- Dear Abby
- Games & Puzzles
- Events & Exhibits
- Food & Drink
- Arts & Music
- Movies & TV
Mohegan - Unofficially, her stream of consciousness lasted 47 seconds. Impressive for any athlete, really. But to think Mistie Mims nearly went breathless Tuesday gushing about her enjoyment of … setting a good screen.
" … If I can set this screen, Kara (Lawson) is going to be open. If she gets it off … it's in!" Mims was saying. "If I can screen to get Tina open, or maybe I can get her a little more space, that gets me excited. My job is the intangibles.
"I know fans want to see the LeBrons and Tinas," she said. "But those big plays come from little things. That's why people loved Dennis Rodman. He did little things to create the scoring. I'm happy doing my job. We're winning."
And Mims is a major reason.
The Sun's primary offseason free agent signee didn't provide much of a splash around the WNBA. It made Sun coach Mike Thibault chuckle. He saw a quote from football Giants general manager Jerry Reese, whose response to offseason clamor to sign sexy free agents was to "sign a punter and a tackle" en route to the Super Bowl.
Mistie Mims, "punter" for the Connecticut Sun.
"You need little things to win championships and get your team better," Thibault said Tuesday, after preparing his Eastern Conference leaders for tonight's showdown with West leader Los Angeles at Mohegan Sun Arena (8 p.m., ESPN2). "Fans like your team to be a fantasy league team. In reality, it's not the stats necessarily of players seven through 11. You rely on them understanding what they need to do to help a team win."
Mims' story rarely gets told beyond being the daughter of Ernest Evans, otherwise known as Chubby Checker. But she's so much more. She's a graduate of Duke. She's played professionally for six years. But she admitted Tuesday she didn't necessarily plan on returning to the WNBA.
"I don't want that to sound like I deserve something. It was more about going to a program that understands what I can bring," she said. "Coach Thibault told me I'd be playing behind two Olympians (Tina Charles and Asjha Jones) and asked whether I could be a leader in practice that a young team needs to see. I was more than willing. It's a great bunch of girls. They took me in."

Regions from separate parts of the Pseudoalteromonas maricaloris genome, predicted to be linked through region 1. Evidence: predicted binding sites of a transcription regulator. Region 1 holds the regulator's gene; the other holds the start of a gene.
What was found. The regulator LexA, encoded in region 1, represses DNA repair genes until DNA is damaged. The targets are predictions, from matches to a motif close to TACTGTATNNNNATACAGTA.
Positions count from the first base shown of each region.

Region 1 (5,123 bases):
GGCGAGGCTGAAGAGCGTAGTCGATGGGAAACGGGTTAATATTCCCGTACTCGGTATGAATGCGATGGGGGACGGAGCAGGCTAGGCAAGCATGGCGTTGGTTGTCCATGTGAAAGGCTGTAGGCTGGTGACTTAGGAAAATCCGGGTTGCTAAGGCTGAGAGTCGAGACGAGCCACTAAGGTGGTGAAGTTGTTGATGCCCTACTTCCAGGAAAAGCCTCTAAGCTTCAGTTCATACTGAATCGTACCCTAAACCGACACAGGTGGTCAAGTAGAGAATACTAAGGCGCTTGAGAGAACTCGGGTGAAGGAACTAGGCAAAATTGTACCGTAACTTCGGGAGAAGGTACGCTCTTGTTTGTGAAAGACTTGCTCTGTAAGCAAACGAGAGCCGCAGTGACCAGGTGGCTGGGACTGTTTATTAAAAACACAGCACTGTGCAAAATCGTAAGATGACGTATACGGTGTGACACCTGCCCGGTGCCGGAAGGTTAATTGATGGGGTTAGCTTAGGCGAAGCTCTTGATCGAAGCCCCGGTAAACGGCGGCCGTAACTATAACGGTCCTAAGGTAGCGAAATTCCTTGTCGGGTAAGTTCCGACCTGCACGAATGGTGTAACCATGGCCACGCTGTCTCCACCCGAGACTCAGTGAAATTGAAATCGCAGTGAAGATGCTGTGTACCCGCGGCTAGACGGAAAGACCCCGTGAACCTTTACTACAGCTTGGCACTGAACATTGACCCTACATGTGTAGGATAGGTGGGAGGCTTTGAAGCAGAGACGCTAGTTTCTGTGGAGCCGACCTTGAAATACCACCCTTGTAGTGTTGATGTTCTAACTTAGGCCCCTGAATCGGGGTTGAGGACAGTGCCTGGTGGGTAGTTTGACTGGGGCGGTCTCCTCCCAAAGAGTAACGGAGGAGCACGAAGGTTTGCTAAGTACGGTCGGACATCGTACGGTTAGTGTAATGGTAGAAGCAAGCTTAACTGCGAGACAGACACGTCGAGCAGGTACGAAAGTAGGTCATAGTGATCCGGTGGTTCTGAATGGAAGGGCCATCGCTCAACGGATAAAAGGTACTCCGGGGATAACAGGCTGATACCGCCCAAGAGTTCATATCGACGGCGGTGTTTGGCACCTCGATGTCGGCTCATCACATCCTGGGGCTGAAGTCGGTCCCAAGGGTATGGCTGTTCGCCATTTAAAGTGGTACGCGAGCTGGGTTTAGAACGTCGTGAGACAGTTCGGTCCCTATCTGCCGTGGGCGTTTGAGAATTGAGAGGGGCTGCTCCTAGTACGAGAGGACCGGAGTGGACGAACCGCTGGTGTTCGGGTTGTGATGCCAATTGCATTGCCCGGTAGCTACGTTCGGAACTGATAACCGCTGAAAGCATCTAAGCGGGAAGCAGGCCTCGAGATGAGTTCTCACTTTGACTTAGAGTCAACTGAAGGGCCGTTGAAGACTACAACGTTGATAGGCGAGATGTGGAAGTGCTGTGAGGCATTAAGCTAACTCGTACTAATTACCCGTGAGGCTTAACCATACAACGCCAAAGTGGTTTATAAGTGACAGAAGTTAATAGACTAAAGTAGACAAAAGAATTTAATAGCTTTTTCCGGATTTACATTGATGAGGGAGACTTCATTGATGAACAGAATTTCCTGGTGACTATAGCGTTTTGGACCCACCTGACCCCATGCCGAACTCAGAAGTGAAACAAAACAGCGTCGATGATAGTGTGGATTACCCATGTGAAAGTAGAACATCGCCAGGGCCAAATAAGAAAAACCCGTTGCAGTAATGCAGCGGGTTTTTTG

Mims joins Jones and Kara Lawson in illustrating how if you want to see daily professionalism, just look at what they happen to be doing.
"She makes everybody better just with her work ethic," Charles said. "She posts up hard. She takes no possessions off. Every time we come to a timeout, she gives me a tip. She's relentless on the boards. She gives us that extra edge."
Then Charles grinned and said, "plus, she's usually looking like she's going to get a flagrant. I love it."
Mims made 10 of 11 shots from the field this past weekend as the Sun defeated Indiana and Atlanta. She averages 6.6 points and 3.7 rebounds in 14.7 minutes.
"She knows how to play with Asjha and Tina and what entails doing the dirty work," Thibault said. "Set a good screen, be a good offensive rebounder. Do all the things the average fan doesn't see. She gets it. She's a positive all the time. That's what teams need to win championships."
Mims and the Sun frontcourt have a busy night ahead. The Sparks (6-1) have Olympian Candace Parker, Rookie of the Year candidate Nneka Ogwumike, veteran Ebony Hoffman and former Ohio State great Jantel Lavender, among others.
Just another night, though, in the pros. For a real pro.
"It's good when a player understands who they are. I've become confident in who I am," Mims said. "Get a block, play great 'D,' set a screen, get an offensive rebound. It helps that they're so positive as a coaching staff. That's something I'm not used to. And the crowd here is awesome."